Bootleg Theater Presents
Madison Cunningham, Yay Blynn (Motor Sales)
2220 Beverly Blvd
Los Angeles, CA, 90057
This event is 21 and over
Rainstorm Brother is a new collaboration between John Isaac Watters & Tyler Chester
Originally from Hanford, California, Tyler Chester is An LA based producer and multi-instrumentalist who has worked with Jackson Browne, Nikka Costa, Blake Mills, Sara Watkins, Hayes Carll, Gungor, and George Ezra among many others. When he is not touring, Chester works out of his recording studio in Glassell Park.
From Mexico City and Tucson, AZ, John Isaac Watters has independently released 3 albums over the last few years: Parachute Tramps, CASAS, and Campanas.
"John Isaac Watters is an understated, determined and diverse songwriter who touches on country, folk and even a little gospel to make carefully crafted songs that drift to land somewhere between Townes Van Zandt and Leonard Cohen." - LA WEEKLY
"John Isaac Watters sings as if he's just completed a marathon. One can practically hear the sweat dripping from his brow as his voice shakes, quivers and cracks as if these Southwestern ramblers are the most important thing in the world." -L.A. TIMES
Madison Cunningham "Love Lose Remember" Available now on iTunes and Spotify
Yay Blynn (Motor Sales)
The latest music from songwriters Pete Harper and J. Blynn seemed doomed almost from the beginning. The duo, who had released two albums as Harper Blynn, had been playing in Mosco Rosco until about three years ago. Motor Sales was born shortly thereafter, when they recorded an EP with Shawn Everett, who has produced music by Weezer, Julian Casablancas, the Growlers and Lucius and won a Grammy for engineering Alabama Shakes’ 2015 album. But the recordings were lost in a power surge in New York City right before they were mixed. The first song, “Kick It Off,” is the only one to have survived.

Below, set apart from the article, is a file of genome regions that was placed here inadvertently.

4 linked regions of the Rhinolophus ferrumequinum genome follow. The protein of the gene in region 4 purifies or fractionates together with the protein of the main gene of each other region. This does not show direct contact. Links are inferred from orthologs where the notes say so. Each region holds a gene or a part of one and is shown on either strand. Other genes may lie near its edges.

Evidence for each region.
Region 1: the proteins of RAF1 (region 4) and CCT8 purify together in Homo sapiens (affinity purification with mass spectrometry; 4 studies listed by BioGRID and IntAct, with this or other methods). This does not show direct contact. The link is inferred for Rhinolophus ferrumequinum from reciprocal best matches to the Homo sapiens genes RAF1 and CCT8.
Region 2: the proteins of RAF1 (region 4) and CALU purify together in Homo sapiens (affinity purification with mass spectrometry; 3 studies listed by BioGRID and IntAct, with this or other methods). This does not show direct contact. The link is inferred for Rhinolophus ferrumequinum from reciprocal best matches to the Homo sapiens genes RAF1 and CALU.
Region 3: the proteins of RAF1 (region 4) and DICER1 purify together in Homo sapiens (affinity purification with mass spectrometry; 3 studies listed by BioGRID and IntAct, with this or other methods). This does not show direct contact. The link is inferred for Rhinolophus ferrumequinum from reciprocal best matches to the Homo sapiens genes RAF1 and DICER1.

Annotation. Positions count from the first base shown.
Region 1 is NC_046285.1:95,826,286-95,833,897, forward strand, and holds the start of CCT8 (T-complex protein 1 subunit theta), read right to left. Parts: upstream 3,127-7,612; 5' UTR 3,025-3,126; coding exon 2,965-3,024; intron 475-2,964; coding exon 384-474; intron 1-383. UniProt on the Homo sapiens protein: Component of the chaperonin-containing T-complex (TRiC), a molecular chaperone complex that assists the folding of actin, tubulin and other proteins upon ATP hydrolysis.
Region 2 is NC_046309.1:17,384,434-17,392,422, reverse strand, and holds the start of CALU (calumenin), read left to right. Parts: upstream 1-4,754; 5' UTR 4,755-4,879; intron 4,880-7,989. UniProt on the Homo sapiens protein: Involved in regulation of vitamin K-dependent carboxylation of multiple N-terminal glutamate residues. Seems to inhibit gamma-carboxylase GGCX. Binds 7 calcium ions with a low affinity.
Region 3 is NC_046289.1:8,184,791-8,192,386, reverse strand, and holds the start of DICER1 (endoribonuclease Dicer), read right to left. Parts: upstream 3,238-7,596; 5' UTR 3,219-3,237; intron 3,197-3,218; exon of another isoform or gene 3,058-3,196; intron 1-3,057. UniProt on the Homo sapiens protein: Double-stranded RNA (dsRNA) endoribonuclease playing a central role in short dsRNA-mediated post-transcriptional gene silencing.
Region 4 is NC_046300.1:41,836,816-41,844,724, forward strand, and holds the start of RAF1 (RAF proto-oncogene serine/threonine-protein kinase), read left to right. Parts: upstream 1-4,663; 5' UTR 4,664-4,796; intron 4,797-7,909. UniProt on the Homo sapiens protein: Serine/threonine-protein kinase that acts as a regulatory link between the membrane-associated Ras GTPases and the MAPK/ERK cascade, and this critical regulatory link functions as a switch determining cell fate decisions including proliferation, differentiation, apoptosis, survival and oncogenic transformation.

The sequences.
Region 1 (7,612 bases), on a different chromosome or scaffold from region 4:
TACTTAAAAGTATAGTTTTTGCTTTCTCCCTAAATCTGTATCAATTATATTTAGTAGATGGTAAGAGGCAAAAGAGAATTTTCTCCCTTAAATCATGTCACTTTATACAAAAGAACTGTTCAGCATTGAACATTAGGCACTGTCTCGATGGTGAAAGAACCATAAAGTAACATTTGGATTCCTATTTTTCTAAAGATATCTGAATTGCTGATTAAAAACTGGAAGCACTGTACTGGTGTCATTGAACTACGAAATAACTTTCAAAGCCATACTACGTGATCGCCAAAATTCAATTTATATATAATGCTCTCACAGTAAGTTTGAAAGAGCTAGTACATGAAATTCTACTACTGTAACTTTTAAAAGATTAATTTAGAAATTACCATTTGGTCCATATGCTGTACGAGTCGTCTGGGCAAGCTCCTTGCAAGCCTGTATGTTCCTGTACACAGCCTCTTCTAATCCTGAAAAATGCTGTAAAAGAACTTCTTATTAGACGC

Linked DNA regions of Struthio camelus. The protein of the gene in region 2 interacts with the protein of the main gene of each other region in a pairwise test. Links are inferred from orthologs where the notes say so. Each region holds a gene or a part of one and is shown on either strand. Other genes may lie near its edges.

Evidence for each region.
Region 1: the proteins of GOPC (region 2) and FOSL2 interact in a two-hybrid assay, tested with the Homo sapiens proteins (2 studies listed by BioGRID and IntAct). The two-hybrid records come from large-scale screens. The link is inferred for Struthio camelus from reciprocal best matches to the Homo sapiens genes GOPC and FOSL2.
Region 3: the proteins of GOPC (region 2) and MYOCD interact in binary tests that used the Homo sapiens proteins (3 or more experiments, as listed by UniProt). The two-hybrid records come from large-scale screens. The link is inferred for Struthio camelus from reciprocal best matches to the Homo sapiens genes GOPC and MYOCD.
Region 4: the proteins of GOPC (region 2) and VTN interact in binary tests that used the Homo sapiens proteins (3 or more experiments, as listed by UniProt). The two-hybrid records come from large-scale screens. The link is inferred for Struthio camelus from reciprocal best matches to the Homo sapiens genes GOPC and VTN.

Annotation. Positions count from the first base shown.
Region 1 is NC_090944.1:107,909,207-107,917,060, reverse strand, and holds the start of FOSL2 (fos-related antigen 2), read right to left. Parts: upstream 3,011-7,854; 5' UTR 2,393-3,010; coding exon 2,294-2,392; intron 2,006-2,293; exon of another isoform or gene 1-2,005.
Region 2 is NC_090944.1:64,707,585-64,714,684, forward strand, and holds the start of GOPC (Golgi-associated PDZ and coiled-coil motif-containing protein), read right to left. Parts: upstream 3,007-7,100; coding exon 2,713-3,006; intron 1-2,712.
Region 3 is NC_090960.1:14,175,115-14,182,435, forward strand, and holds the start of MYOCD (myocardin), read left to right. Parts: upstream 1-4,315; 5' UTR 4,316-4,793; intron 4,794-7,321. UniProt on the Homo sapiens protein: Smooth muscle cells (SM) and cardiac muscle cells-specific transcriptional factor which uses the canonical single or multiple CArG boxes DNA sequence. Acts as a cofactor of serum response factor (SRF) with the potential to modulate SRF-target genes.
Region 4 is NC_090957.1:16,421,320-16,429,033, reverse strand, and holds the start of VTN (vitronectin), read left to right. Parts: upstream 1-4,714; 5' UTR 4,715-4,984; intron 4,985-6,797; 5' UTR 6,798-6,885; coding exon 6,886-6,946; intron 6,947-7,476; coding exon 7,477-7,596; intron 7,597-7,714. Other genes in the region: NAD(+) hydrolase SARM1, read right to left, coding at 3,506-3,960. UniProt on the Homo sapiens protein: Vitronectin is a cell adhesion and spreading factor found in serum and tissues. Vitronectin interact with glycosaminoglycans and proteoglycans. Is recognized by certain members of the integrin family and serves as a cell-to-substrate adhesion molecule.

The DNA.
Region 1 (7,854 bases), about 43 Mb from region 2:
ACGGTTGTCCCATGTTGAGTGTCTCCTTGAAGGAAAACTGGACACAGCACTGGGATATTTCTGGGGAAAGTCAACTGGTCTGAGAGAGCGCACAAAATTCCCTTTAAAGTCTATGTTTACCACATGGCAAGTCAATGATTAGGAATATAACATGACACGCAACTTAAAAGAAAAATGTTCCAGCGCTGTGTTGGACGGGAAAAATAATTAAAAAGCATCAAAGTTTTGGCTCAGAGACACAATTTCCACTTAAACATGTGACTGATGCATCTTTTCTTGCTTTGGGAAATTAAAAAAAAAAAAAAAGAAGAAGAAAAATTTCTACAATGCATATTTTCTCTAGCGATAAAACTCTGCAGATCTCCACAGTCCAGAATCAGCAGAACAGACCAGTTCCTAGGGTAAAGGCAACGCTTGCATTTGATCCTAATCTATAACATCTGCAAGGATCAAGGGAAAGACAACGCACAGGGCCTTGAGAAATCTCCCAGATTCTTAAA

It’s a song that damned near glows in the dark — a rocker in electronic clothing, modern and atmospheric but somehow carrying pieces of Beatles’ DNA, with a finger-snapping beat propelling it toward an indelible falsetto chorus. The duo says it’s representative of a batch of songs encapsulating “the sometimes-dystopic future-present landscape of Los Angeles, and by extension our current personal and societal predicaments. … Imagine taking one of your favorite records to the desert and playing it through a boombox during a swirling Van Gogh meteor shower.”
If the song is weighted by existential dread, it anticipates something better, a breakthrough of some kind. And that’s revealed in the video for the song, directed by Max Knight and starring Matt Russell, who plods through his household routine before finally catching the what’s-next spirit at the end.
What’s next for Motor Sales are more releases in 2018; since their original sessions, the duo have since reconvened with Everett to record a full album.